The authors would like to thank Ilam Bharathi for helpful discussions about insect flight aerodynamics, and Remco Pieters for his help in building and operating the experimental setup.


This work was supported by an NWO Vidi research grant to F.T.M. (I/VI.Vidi.193.054). The study was also provided with computer and storage resources to T.E. by GENCI at IDRIS thanks to the grant 2023-A0142A14152 on the supercomputer Jean-Zay’s CSL partition.

Supplementary material

Ancestral state estimates for body size plotted onto a phylogeny of hoverflies. Ancestral states were estimated and plotted along the tree branches following method described in Revell (2013). Thorax width data (a proxy of body size) were obtained from Gilbert (1985) and the phylogeny from Wong et al. (2023). n=29 species.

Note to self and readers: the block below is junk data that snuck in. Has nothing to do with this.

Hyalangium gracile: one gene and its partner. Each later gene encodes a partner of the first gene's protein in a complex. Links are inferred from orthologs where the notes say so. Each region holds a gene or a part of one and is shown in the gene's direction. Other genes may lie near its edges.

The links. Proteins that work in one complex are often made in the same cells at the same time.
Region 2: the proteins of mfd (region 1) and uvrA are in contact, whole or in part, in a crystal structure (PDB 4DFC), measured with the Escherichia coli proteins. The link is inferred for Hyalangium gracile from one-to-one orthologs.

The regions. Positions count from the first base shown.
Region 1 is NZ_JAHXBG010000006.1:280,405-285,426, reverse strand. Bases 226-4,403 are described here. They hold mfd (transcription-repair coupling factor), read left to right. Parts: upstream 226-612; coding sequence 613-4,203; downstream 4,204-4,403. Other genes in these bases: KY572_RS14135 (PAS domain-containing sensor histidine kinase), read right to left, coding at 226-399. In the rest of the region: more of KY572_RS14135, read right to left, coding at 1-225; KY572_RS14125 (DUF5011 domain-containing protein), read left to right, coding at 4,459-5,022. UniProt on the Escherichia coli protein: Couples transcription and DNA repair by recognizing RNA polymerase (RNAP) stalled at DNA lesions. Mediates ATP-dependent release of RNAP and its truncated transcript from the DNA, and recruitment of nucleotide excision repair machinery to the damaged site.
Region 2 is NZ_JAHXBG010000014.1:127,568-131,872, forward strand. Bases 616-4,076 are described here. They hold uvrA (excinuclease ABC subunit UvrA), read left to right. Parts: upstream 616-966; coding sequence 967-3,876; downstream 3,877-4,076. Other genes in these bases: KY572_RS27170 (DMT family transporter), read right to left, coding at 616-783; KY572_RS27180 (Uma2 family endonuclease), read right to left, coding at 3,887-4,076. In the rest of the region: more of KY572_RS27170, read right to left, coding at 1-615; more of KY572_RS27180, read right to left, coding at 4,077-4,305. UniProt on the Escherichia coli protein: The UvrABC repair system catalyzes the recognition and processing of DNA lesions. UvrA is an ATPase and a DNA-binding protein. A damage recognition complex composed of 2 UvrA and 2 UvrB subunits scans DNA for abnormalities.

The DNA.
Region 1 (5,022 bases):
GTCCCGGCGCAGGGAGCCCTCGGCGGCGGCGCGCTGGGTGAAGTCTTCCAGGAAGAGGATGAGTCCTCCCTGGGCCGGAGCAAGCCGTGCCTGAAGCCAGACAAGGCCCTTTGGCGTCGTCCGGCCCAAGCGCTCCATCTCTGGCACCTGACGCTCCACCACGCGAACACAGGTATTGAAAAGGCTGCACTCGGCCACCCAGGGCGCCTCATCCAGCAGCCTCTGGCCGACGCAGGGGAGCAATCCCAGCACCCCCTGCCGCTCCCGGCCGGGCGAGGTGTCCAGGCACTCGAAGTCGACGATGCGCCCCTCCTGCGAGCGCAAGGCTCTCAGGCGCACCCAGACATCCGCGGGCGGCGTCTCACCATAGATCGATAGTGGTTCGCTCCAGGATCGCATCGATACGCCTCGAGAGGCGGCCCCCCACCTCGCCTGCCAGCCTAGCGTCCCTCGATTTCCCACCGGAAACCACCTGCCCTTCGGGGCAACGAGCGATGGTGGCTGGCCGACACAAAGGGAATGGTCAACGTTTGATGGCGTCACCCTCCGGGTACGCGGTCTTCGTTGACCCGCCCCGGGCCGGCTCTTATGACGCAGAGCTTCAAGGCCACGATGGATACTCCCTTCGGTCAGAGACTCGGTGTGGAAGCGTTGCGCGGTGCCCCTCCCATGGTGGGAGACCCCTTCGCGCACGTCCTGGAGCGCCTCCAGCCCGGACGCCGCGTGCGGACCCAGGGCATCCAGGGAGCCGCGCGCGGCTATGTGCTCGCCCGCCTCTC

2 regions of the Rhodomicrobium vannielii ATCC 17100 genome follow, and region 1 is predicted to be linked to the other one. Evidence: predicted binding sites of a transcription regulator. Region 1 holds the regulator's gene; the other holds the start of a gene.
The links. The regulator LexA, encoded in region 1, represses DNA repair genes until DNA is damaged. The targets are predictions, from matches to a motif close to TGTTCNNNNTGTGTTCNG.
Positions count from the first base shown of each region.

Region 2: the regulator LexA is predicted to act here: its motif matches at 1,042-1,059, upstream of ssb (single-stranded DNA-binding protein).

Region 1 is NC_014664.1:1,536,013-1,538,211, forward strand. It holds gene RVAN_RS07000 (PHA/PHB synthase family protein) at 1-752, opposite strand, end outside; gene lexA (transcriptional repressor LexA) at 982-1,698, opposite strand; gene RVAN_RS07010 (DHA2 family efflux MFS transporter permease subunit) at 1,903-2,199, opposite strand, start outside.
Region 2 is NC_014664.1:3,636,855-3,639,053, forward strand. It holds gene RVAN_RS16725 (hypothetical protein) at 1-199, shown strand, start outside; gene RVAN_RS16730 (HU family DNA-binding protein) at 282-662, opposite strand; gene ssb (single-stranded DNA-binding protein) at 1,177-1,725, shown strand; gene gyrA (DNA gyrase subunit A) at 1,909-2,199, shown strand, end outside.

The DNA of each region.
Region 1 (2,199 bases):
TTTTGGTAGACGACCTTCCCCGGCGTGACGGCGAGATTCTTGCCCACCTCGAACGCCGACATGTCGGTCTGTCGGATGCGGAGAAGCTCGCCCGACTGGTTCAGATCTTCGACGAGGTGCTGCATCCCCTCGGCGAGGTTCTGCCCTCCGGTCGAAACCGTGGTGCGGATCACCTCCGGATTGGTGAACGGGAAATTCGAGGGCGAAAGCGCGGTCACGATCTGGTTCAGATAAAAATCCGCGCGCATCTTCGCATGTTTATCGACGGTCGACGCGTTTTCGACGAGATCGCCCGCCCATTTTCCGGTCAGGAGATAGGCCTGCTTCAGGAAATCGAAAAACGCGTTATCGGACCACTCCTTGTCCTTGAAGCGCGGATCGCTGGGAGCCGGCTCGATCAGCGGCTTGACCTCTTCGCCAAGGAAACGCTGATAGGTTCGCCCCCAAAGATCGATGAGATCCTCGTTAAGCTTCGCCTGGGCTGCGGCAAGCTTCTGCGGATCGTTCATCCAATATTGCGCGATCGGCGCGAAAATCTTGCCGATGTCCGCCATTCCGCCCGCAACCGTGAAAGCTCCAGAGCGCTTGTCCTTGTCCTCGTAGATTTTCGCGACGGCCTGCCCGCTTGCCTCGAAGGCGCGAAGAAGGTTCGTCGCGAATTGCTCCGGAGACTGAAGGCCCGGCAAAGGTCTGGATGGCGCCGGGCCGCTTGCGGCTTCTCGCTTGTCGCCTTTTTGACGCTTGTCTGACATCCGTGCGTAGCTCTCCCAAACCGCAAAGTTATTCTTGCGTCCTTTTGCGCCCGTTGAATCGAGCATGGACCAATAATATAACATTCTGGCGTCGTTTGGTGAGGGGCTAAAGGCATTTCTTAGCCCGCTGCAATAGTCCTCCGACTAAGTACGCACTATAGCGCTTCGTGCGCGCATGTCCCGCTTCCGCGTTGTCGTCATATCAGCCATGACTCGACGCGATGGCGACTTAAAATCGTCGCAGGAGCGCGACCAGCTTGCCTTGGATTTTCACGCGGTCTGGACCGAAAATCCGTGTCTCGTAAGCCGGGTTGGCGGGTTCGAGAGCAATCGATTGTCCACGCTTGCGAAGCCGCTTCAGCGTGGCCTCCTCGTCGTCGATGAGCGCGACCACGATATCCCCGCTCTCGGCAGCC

Result of geometric morphometrics analysis on the wing outlines of eight hoverfly species. Data points show results for different individuals, coloured by species (see legend on top). (A) The two first principal components (PC1 and PC2) of the geometric morphometrics analysis, together with the associated shape changes and percentage of the variation explained by the principal components. Shown wing shapes represent the extreme values associated with each PC axis. (B) PC1 and PC2 (first and second row, respectively) plotted against body mass, highlighting that the change in wing shape carried on PC1 is associated with variations in body mass.